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In Australia the flies of most concern to livestock producers include:

  • Buffalo flies
  • Nuisance flies in feedlots
  • Sheep blowflies

Buffalo flies

Buffalo fly is primarily a problem for cattle producers in northern Australia. Buffalo flies are found in hot humid regions of northern Australia from north-eastern New South Wales to northern Western Australia.

Blood sucking by the flies cause severe skin irritation. Affected cattle rub vigorously, which disrupts grazing, damages hides and can lead to skin ulcers. Some cattle are allergic to the flies. Dark-coated cattle, bulls, older cattle and those in poor condition usually attract more flies.

Integrated control of buffalo flies involves the following:

  • Understanding whether or not the cattle on a property need to be treated for buffalo fly.
  • Culling allergic or sensitive cattle.
  • Buffalo fly traps.
  • Dung beetles.
  • Chemical control, including ear tags, sprays, pour-ons, back rubbers and dust bags.

Information on control programs for buffalo fly are available in the MLA booklet: Recommendations for integrated buffalo fly control - version two

Nuisance flies in feedlots

Flies are a problem on many feedlots. Only a few types of flies are of concern due to their numbers, annoying behaviour or disease-carrying potential.

The four types of nuisance flies found in largest numbers on Australian feedlots include the house fly (Musca domestica), the bush fly (Musca vetustissima), the stable fly (Stomoxys calcitrans) and blowflies (Chrysomyia spp., Calliphora spp. and Lucilia spp.). Producers should be able to identify these four types of feedlot flies. This helps in the design of integrated feedlot fly control programs.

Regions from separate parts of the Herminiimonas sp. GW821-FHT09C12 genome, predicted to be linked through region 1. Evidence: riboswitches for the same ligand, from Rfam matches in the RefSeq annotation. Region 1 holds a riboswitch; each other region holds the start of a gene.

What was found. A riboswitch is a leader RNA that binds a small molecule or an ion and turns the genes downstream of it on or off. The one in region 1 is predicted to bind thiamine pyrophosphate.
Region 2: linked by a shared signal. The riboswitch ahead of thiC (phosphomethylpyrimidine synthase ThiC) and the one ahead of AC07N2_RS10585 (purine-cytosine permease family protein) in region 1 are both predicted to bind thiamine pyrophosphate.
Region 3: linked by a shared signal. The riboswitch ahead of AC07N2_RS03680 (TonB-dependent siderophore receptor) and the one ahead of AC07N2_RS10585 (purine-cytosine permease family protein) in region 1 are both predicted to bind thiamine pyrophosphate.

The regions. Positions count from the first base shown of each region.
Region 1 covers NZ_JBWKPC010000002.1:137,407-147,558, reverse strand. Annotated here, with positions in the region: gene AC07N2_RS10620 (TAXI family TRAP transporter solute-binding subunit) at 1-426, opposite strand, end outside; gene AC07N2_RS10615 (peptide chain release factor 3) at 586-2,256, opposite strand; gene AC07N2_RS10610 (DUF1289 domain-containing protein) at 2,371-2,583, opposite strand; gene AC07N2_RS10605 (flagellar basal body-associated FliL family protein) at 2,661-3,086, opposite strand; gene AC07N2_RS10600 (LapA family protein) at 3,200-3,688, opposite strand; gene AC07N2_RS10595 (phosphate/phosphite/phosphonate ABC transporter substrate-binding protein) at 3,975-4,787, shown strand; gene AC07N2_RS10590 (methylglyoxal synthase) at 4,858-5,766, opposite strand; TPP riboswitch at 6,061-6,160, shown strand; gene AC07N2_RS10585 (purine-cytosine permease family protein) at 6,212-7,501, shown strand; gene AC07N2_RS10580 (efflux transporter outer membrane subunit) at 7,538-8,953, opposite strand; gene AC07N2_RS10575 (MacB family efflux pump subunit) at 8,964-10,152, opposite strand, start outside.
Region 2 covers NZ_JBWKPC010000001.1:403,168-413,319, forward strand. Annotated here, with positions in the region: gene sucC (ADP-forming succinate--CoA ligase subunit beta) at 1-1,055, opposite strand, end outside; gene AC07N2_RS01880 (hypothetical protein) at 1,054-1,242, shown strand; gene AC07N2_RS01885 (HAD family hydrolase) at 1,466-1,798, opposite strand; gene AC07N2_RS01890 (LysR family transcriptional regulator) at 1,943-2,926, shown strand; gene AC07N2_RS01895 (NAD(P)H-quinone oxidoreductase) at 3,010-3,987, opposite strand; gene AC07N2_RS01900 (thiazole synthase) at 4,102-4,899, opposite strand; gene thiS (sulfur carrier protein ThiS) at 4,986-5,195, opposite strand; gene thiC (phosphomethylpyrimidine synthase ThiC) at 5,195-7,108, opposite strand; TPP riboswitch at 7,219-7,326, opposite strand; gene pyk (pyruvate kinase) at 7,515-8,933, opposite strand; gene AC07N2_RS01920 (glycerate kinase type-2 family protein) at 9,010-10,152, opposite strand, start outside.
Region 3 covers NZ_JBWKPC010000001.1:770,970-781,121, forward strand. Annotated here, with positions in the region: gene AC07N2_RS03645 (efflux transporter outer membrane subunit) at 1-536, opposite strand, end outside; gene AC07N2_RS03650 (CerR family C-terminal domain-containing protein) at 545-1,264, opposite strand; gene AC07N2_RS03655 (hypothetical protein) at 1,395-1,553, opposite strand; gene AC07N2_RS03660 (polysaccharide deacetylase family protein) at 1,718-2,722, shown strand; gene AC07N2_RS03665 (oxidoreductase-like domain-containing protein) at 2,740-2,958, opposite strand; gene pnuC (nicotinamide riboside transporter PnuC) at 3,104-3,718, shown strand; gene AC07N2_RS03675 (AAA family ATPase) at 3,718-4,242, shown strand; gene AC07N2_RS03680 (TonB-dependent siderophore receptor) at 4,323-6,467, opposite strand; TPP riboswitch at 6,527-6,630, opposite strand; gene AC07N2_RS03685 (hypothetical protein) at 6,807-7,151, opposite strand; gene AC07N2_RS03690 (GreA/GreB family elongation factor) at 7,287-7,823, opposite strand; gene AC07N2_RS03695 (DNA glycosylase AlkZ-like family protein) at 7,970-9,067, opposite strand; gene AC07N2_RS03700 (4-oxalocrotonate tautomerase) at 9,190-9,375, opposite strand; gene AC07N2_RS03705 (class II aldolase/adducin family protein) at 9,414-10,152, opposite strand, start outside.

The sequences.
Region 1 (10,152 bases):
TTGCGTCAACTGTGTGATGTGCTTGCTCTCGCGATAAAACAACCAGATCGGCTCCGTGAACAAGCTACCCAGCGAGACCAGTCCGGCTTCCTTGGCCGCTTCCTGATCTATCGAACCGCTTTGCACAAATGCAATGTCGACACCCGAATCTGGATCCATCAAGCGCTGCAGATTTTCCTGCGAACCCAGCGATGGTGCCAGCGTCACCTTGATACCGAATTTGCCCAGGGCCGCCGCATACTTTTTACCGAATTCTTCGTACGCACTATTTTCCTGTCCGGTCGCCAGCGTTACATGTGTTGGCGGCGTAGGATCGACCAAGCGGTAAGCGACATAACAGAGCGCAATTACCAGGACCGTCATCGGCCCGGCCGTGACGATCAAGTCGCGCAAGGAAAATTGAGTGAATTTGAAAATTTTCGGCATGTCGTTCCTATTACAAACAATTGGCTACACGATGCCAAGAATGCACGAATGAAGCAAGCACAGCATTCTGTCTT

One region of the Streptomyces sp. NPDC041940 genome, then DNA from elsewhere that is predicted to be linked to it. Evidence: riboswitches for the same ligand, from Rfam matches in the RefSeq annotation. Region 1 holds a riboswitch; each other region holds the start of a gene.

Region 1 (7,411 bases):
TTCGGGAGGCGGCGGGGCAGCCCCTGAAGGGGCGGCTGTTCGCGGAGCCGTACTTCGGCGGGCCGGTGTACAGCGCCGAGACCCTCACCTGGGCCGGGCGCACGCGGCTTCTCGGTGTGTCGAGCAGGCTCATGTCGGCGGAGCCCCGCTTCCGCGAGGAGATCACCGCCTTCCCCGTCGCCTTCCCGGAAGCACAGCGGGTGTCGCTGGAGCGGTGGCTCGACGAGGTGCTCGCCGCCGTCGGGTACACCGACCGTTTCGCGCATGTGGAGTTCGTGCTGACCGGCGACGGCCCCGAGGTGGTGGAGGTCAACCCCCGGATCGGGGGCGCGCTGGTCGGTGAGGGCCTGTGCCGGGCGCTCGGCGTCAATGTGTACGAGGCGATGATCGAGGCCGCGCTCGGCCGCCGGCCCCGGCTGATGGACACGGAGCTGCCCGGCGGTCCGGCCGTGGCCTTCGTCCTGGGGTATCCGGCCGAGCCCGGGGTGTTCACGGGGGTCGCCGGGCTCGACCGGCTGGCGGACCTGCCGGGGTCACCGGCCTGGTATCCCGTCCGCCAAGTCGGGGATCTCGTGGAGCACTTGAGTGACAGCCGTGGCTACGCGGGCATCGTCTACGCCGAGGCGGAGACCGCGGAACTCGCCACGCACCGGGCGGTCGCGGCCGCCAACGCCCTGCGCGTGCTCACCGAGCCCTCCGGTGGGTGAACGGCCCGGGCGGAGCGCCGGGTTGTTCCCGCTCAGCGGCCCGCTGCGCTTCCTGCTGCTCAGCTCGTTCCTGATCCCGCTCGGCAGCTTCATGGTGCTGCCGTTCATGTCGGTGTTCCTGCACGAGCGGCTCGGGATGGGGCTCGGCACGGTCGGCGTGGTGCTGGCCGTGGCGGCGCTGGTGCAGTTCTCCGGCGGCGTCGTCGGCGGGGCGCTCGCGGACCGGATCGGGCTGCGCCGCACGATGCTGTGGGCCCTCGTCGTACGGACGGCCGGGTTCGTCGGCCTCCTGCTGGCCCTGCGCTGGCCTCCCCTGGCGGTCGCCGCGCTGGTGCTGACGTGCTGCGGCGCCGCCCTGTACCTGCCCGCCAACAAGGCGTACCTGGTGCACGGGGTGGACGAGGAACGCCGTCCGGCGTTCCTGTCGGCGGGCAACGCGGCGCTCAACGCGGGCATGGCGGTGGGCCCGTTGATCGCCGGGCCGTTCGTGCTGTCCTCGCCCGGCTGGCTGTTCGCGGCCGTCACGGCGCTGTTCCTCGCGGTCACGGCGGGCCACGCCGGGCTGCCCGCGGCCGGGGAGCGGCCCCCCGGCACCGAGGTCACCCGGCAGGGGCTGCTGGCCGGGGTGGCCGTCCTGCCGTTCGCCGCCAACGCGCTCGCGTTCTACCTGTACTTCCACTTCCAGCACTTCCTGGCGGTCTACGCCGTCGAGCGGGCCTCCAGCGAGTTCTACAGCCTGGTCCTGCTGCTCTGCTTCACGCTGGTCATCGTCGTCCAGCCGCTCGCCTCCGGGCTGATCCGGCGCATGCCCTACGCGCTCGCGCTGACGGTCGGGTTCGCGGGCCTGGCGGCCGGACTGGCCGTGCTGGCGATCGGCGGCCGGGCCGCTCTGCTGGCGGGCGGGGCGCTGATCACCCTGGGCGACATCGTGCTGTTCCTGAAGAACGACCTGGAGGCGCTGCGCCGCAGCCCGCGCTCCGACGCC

The MLA Tips & Tools: Feedlot flies: identifying the problem and some solutions includes a key for identifying feedlot flies.

MLA recommends an integrated control program for feedlot flies based on the following rules:

  • Reduce fly breeding sites.
  • Use insecticides selectively.
  • Lotfeeding design principles.
  • Enhance populations of biological control agents.
  • Systematic monitoring of fly populations.

More information on integrated control programs for feedlot flies is available in the MLA Tips & Tools: Integrated pest management for nuisance flies on cattle feedlots.

A summary of the key research findings that underpin these recommendations is available in the MLA Tips & Tools: Nuisance flies on cattle feedlots - key research findings.

Sheep blowflies

Flystrike control and prevention in sheep is based on integrating management options to reduce the attractiveness of sheep to flies, long-term genetic selection for sheep with plainer breeches and strategic use of chemicals during high-risk periods. Using fly biology to reduce fly numbers may also be helpful.